To ensure you avoid damaging your home’s carpets while keeping them as clean as possible, and to help you decide if hiring a professional carpet cleaner may actually be a better option, note some mistakes that too many homeowners make when cleaning their own home’s carpets.
Your home’s carpeting may be made of cotton, wool, nylon, silk, or a blend of any of these materials. The fibers of the carpet may also be cut, spun, crushed, or looped in a variety of ways.
This is important to understand, as different blends of materials and different cuts of fibers will affect how that carpeting should be cleaned. Using a heavy scrub brush or rotating heads on delicate silk fibers that are looped around the carpet backing can mean crushing the fibers or causing them to become threadbare and shredded, as an example.
On the other hand, if you don’t use a heavy brush and enough pressure when shampooing thick wool or cotton carpeting, you can easily leave dirt behind. Not using the right machine and technique when cleaning carpets can also mean not restoring fibers that have been crushed and worn over the years. If you’re not sure the composition of your home’s carpeting, avoid these risks by leaving this job to the pros.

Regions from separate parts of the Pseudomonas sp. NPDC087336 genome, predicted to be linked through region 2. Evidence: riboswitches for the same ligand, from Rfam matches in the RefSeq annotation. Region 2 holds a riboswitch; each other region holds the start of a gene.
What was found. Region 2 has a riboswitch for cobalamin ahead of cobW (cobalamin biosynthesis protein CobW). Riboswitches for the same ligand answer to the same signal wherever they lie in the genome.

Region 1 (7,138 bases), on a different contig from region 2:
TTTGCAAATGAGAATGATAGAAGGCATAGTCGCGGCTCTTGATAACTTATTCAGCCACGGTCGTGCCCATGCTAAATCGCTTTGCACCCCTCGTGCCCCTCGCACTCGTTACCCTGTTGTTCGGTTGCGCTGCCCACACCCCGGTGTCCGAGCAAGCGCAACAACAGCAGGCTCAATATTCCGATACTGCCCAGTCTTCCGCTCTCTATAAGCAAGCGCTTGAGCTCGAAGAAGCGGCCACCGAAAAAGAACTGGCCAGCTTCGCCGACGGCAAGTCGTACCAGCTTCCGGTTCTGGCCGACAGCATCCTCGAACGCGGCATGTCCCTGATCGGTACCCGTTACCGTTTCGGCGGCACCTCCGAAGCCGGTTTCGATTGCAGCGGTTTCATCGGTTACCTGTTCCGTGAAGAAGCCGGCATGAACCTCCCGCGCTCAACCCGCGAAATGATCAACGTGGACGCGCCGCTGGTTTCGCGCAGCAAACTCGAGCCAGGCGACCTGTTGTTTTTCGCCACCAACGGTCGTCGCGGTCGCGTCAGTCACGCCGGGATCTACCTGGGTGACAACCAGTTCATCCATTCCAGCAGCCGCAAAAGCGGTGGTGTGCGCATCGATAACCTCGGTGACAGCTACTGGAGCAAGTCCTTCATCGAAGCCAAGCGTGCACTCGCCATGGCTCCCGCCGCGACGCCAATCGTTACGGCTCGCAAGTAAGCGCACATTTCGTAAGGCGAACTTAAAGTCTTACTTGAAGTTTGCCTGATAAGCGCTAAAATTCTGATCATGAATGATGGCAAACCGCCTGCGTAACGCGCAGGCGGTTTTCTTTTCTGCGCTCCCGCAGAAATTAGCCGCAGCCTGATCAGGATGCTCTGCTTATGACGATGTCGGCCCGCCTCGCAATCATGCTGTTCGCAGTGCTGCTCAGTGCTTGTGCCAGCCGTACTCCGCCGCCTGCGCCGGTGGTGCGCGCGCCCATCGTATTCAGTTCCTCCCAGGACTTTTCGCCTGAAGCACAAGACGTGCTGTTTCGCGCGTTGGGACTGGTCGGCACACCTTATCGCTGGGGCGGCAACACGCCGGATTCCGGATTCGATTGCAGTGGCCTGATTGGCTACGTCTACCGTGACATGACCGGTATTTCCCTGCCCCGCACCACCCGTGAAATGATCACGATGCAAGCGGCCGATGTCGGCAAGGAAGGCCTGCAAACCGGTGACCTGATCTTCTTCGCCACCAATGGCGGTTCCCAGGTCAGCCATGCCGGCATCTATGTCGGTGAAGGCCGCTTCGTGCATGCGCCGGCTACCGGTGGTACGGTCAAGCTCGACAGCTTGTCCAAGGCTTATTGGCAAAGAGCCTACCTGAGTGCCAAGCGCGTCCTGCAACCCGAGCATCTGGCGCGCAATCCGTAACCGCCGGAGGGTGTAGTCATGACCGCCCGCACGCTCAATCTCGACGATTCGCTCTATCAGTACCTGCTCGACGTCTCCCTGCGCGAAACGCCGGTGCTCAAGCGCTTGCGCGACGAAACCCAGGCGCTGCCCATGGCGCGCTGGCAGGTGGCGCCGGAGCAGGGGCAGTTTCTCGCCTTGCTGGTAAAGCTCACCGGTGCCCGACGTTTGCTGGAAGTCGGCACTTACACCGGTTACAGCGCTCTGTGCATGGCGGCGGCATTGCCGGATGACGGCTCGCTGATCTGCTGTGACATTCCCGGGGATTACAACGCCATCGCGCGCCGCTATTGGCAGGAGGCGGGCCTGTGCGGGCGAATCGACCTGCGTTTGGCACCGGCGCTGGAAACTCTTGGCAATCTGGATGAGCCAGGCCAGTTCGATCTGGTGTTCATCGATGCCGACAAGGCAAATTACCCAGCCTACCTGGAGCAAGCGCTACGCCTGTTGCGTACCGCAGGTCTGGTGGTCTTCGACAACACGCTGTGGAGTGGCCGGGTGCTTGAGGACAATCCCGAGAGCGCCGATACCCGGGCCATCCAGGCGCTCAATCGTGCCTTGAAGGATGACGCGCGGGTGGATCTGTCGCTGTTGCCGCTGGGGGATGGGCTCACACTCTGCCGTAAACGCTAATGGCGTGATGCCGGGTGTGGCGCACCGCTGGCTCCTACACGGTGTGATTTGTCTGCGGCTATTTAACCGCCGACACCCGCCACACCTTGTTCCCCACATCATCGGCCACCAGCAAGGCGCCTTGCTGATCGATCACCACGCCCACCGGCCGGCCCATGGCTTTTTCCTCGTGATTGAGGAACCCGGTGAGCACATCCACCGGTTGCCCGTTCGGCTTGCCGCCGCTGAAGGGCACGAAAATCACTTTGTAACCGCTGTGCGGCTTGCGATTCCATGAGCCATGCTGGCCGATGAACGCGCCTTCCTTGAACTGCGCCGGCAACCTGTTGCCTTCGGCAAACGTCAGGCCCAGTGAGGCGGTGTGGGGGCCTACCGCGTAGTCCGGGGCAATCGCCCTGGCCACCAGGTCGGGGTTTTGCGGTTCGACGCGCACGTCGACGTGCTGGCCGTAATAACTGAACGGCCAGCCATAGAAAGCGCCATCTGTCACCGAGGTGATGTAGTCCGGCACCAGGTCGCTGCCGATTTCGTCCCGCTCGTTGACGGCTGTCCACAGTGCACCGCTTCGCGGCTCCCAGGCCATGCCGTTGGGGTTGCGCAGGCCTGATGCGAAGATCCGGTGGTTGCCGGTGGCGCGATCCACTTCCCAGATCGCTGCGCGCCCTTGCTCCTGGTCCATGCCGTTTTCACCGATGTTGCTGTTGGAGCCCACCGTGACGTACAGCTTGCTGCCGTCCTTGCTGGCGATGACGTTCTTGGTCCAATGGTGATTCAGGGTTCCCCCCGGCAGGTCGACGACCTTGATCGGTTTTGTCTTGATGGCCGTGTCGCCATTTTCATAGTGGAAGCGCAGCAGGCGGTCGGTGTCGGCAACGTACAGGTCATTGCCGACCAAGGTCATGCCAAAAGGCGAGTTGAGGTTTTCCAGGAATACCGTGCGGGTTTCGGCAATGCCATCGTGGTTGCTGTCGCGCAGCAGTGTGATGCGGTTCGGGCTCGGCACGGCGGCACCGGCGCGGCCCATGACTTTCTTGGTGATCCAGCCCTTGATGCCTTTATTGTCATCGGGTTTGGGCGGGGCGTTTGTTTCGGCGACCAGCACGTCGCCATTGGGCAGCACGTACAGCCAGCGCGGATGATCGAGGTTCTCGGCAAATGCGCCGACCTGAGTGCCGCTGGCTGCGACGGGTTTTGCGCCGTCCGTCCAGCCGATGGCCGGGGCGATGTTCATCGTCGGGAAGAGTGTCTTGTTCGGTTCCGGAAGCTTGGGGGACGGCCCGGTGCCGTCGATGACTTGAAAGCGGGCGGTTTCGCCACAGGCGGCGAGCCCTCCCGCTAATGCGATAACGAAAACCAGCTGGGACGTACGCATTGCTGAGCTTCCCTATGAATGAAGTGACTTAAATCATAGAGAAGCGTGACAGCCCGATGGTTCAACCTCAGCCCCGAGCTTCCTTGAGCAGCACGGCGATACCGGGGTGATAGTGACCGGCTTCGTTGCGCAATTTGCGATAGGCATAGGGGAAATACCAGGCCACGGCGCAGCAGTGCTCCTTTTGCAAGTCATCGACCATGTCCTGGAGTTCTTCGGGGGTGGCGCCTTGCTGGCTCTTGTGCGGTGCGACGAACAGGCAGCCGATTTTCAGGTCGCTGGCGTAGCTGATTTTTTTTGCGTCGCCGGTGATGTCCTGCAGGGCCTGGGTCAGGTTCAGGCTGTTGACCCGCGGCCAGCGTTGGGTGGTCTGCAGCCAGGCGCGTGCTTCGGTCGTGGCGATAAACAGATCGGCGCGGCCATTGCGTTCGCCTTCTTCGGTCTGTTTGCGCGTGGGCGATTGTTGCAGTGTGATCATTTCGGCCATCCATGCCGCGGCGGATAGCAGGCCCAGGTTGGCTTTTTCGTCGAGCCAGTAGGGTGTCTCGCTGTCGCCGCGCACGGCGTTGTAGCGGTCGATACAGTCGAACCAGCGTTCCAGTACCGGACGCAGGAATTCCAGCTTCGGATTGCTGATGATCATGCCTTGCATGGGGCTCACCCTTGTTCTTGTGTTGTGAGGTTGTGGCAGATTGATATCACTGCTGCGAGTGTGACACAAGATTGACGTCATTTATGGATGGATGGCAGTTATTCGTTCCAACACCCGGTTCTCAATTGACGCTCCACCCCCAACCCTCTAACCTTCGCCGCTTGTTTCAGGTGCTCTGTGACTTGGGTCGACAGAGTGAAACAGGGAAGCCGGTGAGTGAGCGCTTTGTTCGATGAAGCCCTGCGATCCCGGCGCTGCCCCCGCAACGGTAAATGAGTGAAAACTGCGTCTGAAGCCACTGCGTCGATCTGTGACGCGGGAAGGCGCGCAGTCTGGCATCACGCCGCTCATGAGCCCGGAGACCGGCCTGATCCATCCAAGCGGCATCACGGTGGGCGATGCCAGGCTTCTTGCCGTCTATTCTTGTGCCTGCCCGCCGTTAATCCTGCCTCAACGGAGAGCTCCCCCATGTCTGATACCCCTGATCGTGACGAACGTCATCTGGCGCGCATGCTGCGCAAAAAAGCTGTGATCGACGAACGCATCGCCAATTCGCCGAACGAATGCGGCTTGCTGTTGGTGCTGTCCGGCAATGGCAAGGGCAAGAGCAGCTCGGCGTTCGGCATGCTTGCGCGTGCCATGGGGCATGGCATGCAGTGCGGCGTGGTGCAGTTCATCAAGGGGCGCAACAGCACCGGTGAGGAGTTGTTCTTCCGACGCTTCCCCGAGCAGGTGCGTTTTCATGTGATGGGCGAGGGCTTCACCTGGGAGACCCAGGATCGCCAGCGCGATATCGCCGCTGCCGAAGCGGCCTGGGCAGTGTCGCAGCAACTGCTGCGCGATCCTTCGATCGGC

Extracting or vacuuming up the water used for carpet shampooing is very important, as wet padding under the carpet can allow mold and mildew to form. Not only do molded or mildewed carpets smell bad, but that mold can also spread to the home’s subfloors and other building materials.
Not extracting enough water also means leaving behind a sticky residue of detergent, which actually attracts dirt! Don’t assume that you can allow your home’s carpeting to air-dry after a shampooing, but keep extracting water until the carpeting is as dry as possible, to avoid mold growth and to keep carpets clean after you’re done shampooing them.
Did you know that shampooing your home’s carpets with a heavy scrub brush is not your only option for getting them clean? A home’s carpeting might be better treated with a simple steam cleaning that’s done without any shampoo or detergent, or with a dry cleaning option that uses a powder cleanser and which doesn’t require water for removal.
A steam cleaning can be good for someone with sensitivities to shampoos or detergents, and for delicate carpeting. A dry cleaning might be a good choice for those who don’t have the time to extract all the water that’s used for standard carpeting shampooing. Rather than assuming a shampoo is the only option for cleaning carpets, consider if plain steam or dry cleaning might be a better choice for your home.